The Development and Transfer of Self-Regulation during Motor Skill Acquisition: A Social Cognitive Perspective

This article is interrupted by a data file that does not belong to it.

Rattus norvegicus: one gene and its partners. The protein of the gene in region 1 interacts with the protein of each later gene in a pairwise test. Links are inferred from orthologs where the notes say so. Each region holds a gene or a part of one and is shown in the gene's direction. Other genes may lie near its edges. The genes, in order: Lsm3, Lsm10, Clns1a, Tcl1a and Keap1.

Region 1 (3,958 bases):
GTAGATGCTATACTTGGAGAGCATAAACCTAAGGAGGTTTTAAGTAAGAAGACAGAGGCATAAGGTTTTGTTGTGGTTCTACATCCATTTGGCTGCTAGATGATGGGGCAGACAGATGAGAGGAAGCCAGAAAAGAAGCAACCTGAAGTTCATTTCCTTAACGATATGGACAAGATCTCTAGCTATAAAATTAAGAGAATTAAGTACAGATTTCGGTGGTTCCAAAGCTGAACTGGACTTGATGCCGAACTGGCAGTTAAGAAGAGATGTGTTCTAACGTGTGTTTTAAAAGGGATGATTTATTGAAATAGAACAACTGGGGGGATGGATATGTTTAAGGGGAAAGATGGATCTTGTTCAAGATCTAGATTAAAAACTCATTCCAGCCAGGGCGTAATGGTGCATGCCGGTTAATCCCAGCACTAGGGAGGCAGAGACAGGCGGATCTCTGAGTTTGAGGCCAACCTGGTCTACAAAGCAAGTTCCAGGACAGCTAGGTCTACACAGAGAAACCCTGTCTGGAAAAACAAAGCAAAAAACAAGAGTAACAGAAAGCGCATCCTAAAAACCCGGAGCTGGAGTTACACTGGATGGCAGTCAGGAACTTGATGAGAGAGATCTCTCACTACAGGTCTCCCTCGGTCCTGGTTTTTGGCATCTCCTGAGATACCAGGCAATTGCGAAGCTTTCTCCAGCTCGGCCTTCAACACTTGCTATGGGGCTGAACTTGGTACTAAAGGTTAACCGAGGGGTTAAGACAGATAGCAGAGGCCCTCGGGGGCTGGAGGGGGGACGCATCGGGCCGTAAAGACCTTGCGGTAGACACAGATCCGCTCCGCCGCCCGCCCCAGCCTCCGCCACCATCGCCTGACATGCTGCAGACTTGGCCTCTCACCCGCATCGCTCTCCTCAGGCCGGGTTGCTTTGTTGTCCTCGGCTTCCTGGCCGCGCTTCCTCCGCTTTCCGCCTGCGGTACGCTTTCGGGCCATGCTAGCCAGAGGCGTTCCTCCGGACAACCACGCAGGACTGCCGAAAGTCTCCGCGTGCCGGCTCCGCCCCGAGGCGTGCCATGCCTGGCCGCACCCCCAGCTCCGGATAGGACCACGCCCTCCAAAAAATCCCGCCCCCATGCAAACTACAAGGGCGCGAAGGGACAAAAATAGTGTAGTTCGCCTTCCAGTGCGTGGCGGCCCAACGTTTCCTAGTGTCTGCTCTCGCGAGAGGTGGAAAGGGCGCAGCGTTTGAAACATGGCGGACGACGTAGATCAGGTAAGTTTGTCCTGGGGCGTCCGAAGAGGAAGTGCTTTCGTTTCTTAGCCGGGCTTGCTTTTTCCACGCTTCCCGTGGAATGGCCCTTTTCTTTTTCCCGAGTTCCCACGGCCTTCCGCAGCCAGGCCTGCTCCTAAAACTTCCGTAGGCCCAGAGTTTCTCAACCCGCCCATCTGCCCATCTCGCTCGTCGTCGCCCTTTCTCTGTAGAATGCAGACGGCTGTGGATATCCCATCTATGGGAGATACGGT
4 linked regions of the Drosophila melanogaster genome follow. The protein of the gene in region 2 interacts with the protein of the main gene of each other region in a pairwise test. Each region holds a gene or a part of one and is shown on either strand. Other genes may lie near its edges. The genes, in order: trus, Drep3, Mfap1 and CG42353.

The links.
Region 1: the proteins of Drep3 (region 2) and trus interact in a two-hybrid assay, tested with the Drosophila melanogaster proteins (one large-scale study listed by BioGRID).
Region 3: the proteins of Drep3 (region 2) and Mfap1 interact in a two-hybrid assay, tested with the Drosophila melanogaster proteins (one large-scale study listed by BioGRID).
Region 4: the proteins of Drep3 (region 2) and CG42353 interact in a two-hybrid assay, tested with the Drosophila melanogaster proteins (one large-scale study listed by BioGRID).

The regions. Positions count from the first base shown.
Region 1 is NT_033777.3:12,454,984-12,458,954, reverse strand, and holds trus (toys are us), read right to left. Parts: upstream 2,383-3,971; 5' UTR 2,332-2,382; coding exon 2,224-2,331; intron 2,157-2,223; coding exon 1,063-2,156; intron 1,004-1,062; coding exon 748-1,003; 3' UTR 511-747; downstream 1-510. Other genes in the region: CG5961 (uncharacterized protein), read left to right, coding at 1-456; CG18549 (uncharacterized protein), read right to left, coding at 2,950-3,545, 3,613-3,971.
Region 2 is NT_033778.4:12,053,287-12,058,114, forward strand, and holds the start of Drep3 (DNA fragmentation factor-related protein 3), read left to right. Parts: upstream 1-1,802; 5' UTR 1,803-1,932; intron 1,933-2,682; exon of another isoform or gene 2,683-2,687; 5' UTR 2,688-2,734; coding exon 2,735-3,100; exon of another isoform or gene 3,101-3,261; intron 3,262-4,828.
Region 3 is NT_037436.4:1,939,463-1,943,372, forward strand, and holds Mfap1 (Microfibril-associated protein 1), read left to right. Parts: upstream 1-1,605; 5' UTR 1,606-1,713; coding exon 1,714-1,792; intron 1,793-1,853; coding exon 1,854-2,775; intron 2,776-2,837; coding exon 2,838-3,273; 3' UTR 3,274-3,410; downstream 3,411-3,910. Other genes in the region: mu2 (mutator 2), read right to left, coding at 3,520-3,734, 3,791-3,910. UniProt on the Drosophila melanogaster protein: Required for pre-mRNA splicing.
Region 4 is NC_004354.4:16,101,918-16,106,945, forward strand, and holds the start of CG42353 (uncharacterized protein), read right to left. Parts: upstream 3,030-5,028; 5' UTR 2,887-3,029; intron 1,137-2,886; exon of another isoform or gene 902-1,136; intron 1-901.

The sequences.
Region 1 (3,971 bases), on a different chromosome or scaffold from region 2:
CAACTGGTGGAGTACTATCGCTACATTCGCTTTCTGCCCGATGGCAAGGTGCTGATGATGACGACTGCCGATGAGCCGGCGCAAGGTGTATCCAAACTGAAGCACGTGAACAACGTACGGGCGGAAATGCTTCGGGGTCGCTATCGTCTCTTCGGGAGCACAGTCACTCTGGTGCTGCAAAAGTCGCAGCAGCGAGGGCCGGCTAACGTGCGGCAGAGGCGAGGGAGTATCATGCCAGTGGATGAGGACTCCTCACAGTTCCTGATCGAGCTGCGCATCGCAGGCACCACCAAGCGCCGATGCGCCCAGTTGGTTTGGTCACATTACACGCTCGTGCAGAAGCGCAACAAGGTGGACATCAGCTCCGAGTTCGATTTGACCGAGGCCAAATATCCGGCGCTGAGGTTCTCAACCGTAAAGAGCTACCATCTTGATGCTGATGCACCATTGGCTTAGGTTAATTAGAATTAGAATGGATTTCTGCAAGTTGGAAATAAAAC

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The purpose of the present study was to assess the development and transfer of self-regulation for college-aged novice learners as they acquired a novel motor skill. A three-phase sequential mixed method design consisted of a qualitative cross-case analysis that assessed commonalities among instructional videos (phase one) that informed the development of an experimental, laboratory-based learning intervention (phase two) which was followed by a post-intervention qualitative interview (phase three). Once the experimental protocol was established, novice-level learners (N = 29) were randomly assigned to one of two conditions: a control condition that received physical skill practice (n = 15) or an experimental condition that received self-regulation coaching with physical skill practice (n = 14). The experimental protocol contained a physical skill performance assessment (both conditions) and a self-regulation microanalytic interview protocol (experimental condition only). In order to better judge the novice-level learner’s motor proficiency and their development of self-regulation, microanalytic data were also collected from high proficiency performers (n = 4). A 2 x 4 repeated measures ANOVA was conducted between the two conditions over pre-, mid-, post-, and transfer test time points. Results yielded non-significant differences between conditions in their skill proficiency, though the experimental group’s mean performance scored higher than the control for both post-test and transfer test evaluations. Chi-square analyses showed that the experimental group used significantly more strategies to aid their performance. On both post-test and transfer test evaluations the experimental group consistently used outcome goals, strategically planned and monitored performance using more mental-skill oriented strategies and used outcome-oriented standards of performance to judge how well they performed. These quantitative findings provide initial support that self-regulatory skills learned through self-regulation coaching can adaptively transfer across performance environments. Qualitative findings showed that goals were important for the learning process and goal setting was the self-regulation component most connected to transfer (as taught through self-regulation coaching). Emergent findings suggest important distinctions between physical-skill oriented transfer and self-regulation transfer across different levels of motor proficiency. A discussion of the findings, future directions for research, and educational implications for the development and transfer of self-regulation are advanced.